Climate change is here and disproportionately impacting children's present and future.
UNICEF's new report recommends nine principles to protect the rights and wellbeing of children on the move in the face of climate change. https://t.co/zP1yKb2BaT
— UNICEF (@UNICEF) July 25, 2022
They were launched by the International Organization for Migration (IOM), the UN Children’s Fund (UNICEF), Georgetown University in Washington, DC, and the United Nations University (UNU), located in Tokyo, Japan.
Safeguarding future generations
The partners explained that currently, most child-related migration policies do not consider climate and environmental factors, while most climate change policies overlook the unique needs of children.
“The climate emergency has and will continue to have profound implications for human mobility. Its impacts will be most severe with particular segments of our communities such as children; we cannot endanger future generations,” said António Vitorino, the IOM Director General.
He added that although migrant children are particularly vulnerable when moving in the context of climate change, their needs and aspirations are still overlooked in policy debates.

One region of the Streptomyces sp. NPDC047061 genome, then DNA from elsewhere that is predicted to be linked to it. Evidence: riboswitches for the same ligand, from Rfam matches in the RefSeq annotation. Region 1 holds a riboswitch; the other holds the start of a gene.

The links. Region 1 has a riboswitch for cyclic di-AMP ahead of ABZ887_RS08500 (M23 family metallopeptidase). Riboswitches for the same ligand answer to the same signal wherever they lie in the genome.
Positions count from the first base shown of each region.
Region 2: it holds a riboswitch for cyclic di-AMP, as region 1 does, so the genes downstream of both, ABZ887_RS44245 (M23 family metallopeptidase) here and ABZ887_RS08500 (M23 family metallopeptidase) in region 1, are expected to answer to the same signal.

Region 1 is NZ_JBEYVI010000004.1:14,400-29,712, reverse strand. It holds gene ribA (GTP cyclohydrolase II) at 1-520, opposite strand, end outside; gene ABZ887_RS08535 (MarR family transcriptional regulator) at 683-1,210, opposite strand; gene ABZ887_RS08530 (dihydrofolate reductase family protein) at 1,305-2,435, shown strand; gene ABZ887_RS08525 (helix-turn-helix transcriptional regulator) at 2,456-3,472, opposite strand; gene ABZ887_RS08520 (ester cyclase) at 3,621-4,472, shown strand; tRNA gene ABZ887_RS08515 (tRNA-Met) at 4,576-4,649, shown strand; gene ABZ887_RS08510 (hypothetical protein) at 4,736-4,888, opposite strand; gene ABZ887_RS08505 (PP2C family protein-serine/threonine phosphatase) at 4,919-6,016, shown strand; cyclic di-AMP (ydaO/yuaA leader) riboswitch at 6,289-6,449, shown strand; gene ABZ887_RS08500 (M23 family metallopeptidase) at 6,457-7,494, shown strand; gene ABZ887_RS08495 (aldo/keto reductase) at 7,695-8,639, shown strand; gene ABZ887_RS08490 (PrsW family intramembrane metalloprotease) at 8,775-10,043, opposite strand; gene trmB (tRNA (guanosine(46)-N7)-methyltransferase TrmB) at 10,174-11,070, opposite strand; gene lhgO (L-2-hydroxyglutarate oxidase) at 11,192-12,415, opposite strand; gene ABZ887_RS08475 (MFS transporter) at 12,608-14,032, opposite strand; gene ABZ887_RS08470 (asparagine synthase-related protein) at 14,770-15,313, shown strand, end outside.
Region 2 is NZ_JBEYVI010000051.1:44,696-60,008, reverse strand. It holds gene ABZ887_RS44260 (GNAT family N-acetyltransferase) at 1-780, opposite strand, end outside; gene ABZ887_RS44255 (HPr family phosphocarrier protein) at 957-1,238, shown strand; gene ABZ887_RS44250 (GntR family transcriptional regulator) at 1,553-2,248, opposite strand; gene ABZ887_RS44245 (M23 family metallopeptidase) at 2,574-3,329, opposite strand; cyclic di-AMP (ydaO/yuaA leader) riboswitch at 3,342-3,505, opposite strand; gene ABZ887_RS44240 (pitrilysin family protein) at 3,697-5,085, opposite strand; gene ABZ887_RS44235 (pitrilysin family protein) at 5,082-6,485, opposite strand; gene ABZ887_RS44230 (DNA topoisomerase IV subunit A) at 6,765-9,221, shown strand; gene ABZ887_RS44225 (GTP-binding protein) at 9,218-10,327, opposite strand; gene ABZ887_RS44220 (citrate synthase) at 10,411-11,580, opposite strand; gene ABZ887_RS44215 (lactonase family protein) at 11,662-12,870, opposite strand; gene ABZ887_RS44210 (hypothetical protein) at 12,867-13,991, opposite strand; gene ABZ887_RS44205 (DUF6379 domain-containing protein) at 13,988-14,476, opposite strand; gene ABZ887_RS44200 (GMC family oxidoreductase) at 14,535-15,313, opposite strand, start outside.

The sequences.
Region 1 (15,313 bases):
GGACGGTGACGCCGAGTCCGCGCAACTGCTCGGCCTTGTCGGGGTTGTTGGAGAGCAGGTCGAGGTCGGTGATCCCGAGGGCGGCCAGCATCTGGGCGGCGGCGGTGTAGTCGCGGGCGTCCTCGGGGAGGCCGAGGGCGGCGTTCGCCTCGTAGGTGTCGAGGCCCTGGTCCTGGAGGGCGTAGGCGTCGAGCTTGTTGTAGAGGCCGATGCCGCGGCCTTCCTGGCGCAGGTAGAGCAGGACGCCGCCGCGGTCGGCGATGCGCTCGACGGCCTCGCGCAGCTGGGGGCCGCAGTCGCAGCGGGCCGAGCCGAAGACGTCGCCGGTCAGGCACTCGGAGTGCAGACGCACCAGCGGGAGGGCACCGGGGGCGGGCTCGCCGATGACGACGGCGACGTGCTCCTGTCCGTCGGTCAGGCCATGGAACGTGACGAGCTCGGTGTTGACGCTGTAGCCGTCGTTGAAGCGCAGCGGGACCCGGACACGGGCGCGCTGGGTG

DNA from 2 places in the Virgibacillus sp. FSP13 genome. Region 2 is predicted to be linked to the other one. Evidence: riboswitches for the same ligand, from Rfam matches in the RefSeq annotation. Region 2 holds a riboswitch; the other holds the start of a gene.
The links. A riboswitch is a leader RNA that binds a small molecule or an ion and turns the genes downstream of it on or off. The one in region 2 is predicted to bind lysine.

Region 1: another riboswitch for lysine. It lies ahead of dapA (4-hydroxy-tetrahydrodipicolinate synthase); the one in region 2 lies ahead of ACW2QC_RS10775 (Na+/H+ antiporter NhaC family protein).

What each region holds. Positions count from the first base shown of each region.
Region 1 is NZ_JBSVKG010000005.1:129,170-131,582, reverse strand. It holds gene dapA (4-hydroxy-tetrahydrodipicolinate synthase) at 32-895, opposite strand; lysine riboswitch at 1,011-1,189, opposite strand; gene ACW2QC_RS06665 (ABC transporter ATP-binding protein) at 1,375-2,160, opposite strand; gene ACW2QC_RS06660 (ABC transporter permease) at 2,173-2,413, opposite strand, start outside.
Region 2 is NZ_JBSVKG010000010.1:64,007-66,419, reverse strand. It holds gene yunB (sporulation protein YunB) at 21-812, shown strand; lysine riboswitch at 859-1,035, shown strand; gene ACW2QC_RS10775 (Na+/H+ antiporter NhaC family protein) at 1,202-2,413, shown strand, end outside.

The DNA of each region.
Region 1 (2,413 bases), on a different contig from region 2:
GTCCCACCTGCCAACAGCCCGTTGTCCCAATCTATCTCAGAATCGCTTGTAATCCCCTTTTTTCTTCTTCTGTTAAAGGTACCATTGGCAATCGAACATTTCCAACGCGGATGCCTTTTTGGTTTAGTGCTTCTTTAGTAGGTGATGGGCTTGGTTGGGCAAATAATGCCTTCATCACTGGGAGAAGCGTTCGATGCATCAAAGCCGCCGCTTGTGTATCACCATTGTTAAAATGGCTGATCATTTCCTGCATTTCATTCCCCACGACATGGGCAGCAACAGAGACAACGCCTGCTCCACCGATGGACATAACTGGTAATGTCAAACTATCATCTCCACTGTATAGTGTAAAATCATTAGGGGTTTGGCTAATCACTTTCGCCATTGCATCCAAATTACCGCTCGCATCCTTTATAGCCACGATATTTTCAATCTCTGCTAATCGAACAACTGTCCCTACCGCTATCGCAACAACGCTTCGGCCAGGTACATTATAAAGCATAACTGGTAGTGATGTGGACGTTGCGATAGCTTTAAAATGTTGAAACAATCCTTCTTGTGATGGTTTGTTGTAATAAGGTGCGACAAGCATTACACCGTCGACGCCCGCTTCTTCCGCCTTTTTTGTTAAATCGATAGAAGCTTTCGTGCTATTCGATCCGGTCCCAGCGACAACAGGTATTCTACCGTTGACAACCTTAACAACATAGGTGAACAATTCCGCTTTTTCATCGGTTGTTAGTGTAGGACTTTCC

“With these guiding principles we aim to ensure visibility to their needs and rights, both in policy debates and programming. Managing migration and addressing displacement of children in the context of climate change, environmental degradation and disasters, is an immense challenge that we must address now.”
Young lives at risk
Climate change is intersecting with existing environmental, social, political, economic and demographic conditions that are contributing to people’s decisions to move.
Nearly 10 million children were displaced following weather-related shocks in 2020 alone. Additionally, nearly half of the world’s 2.2 billion children, or roughly one billion boys and girls, live in 33 countries at high risk of the impacts of climate change.
The partners warn that millions more children could be forced to move in the coming years.
“Every day, rising sea levels, hurricanes, wildfires, and failing crops are pushing more and more children and families from their homes,” said Catherine Russell, the UNICEF Executive Director.
“Displaced children are at greater risk of abuse, trafficking, and exploitation. They are more likely to lose access to education and healthcare. And they are frequently forced into early marriage and child labour.”